Teahen Italian Leader in Walks, Owens and Bermudez Star

Over the winter, we broke the news that Mark Teahen was coming out of retirement to play in Italy  (link), and over the course of the season, we have offered regular updates of his season with Padova (link). Teahen, though, is not the only noteworthy player in the Italian Baseball League (IBL), as several veterans are plying their trade, along with some younger players looking to get their careers back on track. Earlier this season, we gave updates on some of the more notable players, including players making bids for Pitcher and Player of the Year (link). With the regular season concluding last weekend, we review their efforts to date.

The star import for the 2017 IBL season was expected to be Teahen, arguably the most famous former big leaguer to play in the country, with previous top notables including Rick Waits, Josh Phelps, and Roger Cedeno. Teahen was joined by other veterans, but it was former Red Sox prospect Ronald Bermudez who made the most impact.

Bermudez is an MVP candidate after a regular season in which he hit .403, third-best in Italy’s top circuit. The outfielder, who recently turned 29, was in the league’s top three in hits (54, four fewer that Osman Marval), total bases (75, third), and steals (11, tied for second). Bermudez’ slugging percentage (.560) and OPS (1.003) were fourth.

Though he never made it to the majors, Bermudez was Boston’s 2007 Latin Programme Player of the Year and was a 2010 South Atlantic League All-Star. Out of affiliated ball since 2014 despite a .270 minor league average and solid tools, his efforts in propelling Angel Service Nettuno to the playoffs will almost certainly get him another shot in the States. So too, will his consistent approach, which saw him hitting .384 at the season’s midway point.

Another former prospect, this time in the Pirates’ system, was also a top player in Italy this year. Rudy Owens was listed as a top-10 organisational prospect in the Pirates’ system in 2009 and 2010 and dubbed as having the ‘Best Control’ among their prospects. Owens made his MLB debut in 2014 for the Astros, taking a loss in his only start. After five seasons in Triple-A, the southpaw landed in the independent circuit in 2016, striking out a batter per inning in 11 starts, but his 4.01 ERA did not attract any major league suitors and he headed to the Chinese Professional Baseball League in Taiwan.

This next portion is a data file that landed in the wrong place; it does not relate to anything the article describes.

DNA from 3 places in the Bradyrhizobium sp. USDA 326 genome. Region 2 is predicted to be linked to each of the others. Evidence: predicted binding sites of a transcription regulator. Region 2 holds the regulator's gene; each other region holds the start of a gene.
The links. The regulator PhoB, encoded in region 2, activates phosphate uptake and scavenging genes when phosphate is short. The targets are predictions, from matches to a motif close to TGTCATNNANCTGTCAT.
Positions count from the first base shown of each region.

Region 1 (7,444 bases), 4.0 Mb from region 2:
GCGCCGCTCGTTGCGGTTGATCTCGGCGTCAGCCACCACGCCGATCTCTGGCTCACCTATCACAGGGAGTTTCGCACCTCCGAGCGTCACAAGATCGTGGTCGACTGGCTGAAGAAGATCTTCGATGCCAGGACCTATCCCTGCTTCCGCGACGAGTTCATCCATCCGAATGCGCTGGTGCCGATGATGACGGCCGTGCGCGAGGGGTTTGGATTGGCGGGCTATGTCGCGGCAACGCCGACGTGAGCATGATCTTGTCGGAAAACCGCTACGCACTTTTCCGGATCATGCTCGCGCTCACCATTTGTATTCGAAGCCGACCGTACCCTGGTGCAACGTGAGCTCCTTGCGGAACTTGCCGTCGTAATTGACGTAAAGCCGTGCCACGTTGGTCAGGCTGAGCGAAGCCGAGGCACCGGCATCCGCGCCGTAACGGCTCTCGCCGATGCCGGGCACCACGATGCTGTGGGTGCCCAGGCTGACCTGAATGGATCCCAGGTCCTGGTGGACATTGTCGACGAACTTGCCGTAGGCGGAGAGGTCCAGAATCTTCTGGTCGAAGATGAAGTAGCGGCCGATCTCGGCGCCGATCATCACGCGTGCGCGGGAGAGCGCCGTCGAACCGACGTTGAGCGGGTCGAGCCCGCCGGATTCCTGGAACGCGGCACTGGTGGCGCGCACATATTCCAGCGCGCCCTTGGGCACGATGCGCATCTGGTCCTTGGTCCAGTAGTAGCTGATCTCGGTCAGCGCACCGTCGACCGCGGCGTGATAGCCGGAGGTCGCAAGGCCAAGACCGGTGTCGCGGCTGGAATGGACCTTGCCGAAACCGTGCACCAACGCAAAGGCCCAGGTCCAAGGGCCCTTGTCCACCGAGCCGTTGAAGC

When we last checked in on Owens, he was easily the top starter in the IBL with a 0.31 ERA and the lead in three other categories. After a difficult span in June, during which he pitched both league games and in the European Cup, the lefty finished on another good run. His Fortitudo Bologna 1953 club won the IBL thanks, in part, to his efforts, which included a 2.73 ERA and a 7-3 record.

Owens had to leave Bologna with two weeks left in the season due to a university commitment (outlined here), but led Italy’s top league in strikeout-to-walk ratio (5.69, 1.65 ahead of second-place Carlos Quevedo) and was fifth in strikeouts per nine innings (10.09, with Jonathan Aristil in first at 12.64) and wins. There is no word on whether Owens will retire or is merely finishing his degree.

Owens’ replacement was Jared Lansford, who pitched in Taiwan during the 2015 and 2016 seasons, tying for the lead league in wins in the former (16). We detailed his career and signing, just in time for him to make a start in the season’s final weekend (link). The righty tuned up for the playoffs with a scoreless three-inning start, striking out two and allowing three baserunners.

Several other big leaguers have been added since we last glanced at the IBL, and all have made immediate contributions. Cesar Jimenez, who pitched in 97 games spread out between 2006 and 2015, accumulating a 4.05 ERA (one percent better than the league average). Despite a 2015 that saw him post a 3.13 ERA (3.13 FIP) and 9.8 K/9 in 23 innings for the Marlins and Phillies, Jiménez was out of work in 2016. Since joining Nettuno on June 1, the left-hander has a 1.53 ERA in 35 1/3 frames, with an eye-popping 51-to-6 strikeout-to-walk ratio. The 32-year old has pitched in 10 games, starting two and earned the save in three.